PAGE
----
being between 1 a.m. and 7 a.m. [11, 12]. in an upright position at any time (cardiopulmonary re-
This elderly patient, who had survived several PEA suscitation was administered immediately).
cardiac arrests, received only a brief period of resuscita- Anaphylactic reactions (e.g. to insect stings) can be a
tion (2 min) after arresting at a ‘favorable’ time of day. presenting manifestation of SM [17]. After an anaphylac-
After the discovery of SM, treatment was redirected to tic episode, the tryptase level can remain elevated for sev-
inhibit mast cell mediator synthesis and end-organ ef- eral hours before returning to normal. A recheck of serum
fects. This approach resulted in resolution of the attacks, tryptase is therefore recommended at least 24 h after
which had not been prevented by the implanted, fully complete resolution of all signs and symptoms to rule out
functioning pacemaker, and served to confirm the impor- a persistently high tryptase value consistent with SM [7].
tance of mast cell mediators in her recurrent symptoms. Our patient had an acutely elevated tryptase level that did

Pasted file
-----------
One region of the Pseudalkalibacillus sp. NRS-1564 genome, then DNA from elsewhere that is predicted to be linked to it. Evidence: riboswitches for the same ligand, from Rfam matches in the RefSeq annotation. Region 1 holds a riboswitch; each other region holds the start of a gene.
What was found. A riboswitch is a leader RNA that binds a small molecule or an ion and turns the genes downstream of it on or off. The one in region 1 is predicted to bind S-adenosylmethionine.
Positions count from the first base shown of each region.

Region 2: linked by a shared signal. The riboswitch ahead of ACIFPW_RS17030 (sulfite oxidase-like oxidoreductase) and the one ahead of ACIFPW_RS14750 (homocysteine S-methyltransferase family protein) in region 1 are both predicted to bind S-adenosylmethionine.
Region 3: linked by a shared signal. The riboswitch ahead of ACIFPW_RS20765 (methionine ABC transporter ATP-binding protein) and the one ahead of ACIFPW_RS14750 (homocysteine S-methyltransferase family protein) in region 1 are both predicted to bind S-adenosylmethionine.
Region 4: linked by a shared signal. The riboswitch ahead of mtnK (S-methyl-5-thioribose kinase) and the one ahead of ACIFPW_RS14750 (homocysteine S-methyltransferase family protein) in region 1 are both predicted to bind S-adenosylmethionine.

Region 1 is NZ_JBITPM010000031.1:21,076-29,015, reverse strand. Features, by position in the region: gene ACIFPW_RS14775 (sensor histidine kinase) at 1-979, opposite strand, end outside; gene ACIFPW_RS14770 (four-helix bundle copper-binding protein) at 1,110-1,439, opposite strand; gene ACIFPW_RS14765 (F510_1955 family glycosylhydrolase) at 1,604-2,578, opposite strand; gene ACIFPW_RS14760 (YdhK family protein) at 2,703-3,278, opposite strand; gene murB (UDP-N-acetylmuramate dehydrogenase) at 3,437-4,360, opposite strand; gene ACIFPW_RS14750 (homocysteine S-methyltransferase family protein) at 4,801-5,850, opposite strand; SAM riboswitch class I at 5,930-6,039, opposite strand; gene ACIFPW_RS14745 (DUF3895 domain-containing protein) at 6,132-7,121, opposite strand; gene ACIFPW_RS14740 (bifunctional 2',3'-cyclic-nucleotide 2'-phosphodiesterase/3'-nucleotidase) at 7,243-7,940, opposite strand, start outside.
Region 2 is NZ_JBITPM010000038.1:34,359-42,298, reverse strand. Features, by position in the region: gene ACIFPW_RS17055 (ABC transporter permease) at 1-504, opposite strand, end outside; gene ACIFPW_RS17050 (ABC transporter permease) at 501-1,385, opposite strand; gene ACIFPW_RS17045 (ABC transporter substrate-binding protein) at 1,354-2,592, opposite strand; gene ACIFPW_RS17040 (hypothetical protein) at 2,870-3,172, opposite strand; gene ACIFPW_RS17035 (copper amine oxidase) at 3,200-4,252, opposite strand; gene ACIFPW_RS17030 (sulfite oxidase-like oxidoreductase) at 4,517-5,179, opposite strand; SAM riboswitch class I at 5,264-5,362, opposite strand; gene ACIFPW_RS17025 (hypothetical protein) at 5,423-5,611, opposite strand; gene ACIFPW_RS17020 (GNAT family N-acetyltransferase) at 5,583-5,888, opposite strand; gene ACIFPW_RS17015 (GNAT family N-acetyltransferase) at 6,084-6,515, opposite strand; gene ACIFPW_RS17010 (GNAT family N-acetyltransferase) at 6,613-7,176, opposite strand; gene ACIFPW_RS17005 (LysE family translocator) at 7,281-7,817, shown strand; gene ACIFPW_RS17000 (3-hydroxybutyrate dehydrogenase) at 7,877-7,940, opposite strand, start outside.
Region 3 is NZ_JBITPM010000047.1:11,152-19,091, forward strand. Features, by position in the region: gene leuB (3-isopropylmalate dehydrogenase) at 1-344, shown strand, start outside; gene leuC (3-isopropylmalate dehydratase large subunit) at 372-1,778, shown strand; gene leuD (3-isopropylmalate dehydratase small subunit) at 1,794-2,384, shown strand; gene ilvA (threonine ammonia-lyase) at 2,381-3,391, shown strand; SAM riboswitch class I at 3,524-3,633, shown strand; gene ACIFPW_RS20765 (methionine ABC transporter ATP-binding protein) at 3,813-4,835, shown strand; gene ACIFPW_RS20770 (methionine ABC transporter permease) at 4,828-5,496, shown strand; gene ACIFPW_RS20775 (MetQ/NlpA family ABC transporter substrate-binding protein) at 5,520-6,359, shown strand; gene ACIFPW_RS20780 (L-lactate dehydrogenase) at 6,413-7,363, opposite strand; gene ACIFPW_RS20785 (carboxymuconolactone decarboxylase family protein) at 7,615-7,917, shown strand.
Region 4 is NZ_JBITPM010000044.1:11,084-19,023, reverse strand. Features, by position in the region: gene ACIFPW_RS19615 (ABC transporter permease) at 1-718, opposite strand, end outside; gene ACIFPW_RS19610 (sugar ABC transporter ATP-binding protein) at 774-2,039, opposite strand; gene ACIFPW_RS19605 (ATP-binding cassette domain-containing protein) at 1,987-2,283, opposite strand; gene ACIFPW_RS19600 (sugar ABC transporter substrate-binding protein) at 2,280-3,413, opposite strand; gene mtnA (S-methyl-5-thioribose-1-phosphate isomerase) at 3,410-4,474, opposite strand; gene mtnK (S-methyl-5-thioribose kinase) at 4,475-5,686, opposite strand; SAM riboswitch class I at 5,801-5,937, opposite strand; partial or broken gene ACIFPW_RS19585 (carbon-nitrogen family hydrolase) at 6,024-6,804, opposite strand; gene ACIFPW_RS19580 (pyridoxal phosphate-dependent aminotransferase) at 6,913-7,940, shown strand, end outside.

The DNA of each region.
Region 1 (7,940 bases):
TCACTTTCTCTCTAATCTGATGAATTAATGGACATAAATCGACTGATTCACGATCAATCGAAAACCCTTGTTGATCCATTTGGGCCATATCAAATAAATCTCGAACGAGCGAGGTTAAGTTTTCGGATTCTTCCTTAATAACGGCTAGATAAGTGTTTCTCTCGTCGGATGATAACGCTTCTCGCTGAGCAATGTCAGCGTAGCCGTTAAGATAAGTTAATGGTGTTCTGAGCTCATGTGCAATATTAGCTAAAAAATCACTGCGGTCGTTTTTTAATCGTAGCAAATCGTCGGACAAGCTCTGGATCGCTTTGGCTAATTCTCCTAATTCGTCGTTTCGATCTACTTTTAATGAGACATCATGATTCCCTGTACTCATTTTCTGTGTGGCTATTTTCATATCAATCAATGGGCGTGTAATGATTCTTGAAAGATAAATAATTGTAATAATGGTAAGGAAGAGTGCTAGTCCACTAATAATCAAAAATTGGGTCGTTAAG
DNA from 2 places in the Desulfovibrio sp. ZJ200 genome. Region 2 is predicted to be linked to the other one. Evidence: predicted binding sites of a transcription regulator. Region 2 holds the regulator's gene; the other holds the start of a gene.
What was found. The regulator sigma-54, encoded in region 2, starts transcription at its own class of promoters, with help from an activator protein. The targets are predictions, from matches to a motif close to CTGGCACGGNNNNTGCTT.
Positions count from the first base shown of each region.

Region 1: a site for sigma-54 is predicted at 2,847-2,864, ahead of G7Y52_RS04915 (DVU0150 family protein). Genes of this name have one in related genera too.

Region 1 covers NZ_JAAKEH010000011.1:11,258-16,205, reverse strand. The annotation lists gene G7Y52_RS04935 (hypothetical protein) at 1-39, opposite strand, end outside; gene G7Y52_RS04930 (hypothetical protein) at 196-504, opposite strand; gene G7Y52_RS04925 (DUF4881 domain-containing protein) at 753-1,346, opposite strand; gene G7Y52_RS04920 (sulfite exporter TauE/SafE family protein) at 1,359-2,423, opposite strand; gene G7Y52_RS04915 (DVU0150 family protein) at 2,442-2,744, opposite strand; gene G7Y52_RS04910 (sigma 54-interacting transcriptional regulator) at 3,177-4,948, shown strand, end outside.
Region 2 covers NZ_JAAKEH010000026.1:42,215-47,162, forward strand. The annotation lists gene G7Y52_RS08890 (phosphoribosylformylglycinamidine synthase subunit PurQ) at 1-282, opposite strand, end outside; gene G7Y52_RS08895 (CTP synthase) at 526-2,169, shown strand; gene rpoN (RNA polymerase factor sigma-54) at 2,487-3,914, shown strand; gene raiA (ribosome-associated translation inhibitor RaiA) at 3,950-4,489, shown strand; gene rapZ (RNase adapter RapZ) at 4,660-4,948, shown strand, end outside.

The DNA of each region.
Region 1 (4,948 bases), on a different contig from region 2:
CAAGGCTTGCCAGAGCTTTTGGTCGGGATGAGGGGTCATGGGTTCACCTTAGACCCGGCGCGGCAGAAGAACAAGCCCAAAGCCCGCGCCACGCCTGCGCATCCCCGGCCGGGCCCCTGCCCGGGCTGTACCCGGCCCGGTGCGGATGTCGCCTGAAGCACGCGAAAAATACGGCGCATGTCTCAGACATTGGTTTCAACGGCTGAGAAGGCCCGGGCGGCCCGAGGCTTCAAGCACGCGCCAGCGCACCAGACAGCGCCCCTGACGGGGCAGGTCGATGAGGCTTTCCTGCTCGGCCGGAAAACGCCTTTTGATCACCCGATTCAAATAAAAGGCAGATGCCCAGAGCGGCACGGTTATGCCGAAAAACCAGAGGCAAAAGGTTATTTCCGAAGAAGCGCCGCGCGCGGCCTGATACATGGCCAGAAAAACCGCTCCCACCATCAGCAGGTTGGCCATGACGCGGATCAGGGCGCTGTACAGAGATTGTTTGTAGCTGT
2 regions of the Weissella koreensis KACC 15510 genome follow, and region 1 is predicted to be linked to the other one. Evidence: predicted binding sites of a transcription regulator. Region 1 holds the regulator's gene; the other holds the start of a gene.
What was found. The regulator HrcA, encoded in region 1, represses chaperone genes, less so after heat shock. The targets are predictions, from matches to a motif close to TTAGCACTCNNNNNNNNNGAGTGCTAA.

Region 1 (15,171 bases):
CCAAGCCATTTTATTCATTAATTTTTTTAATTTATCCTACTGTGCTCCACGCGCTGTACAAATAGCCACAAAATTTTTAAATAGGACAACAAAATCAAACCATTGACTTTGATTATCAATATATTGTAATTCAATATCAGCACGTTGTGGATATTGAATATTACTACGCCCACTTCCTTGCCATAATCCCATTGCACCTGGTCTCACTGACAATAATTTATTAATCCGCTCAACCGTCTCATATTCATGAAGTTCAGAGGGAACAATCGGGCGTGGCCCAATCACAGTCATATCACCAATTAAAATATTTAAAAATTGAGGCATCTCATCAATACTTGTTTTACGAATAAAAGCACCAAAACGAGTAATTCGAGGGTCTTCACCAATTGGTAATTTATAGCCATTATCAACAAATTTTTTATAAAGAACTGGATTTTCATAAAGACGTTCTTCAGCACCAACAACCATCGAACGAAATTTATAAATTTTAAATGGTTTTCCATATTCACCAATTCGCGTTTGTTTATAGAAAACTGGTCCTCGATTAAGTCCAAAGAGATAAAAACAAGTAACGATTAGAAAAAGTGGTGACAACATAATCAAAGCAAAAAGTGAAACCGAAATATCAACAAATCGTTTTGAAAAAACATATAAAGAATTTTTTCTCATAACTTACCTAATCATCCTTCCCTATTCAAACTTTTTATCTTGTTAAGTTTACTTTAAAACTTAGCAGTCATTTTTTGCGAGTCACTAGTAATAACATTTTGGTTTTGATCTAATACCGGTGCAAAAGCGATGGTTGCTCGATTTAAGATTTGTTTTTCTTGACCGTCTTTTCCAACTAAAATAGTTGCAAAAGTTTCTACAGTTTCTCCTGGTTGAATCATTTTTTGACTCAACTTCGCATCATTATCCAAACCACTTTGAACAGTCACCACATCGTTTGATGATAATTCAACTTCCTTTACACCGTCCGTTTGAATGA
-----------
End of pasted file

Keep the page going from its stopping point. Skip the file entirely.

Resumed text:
Importantly, the patient had no cutaneous findings of not decrease after recovery. This finding substantiates
mastocytosis, which was discovered by bone marrow bi- our belief that the elevation was chronic and not due to
opsy and supported by findings of elevated mast cell me- anaphylaxis. In addition, our patient was not exposed to
diators in the serum and urine, prolonged prothrombin any of the common triggers of anaphylaxis including
time and eosinophilia. She became pulseless in the con- (new) medications, foods or insect stings; she did not
text of ongoing symptoms of mast cell degranulation, have hives or angioedema (common in anaphylaxis) and
which was confirmed by measurements of serum tryptase she recovered consciousness and spontaneous circulation
(within 1 day of her arrest) and urinary N-methylhista- without receiving epinephrine.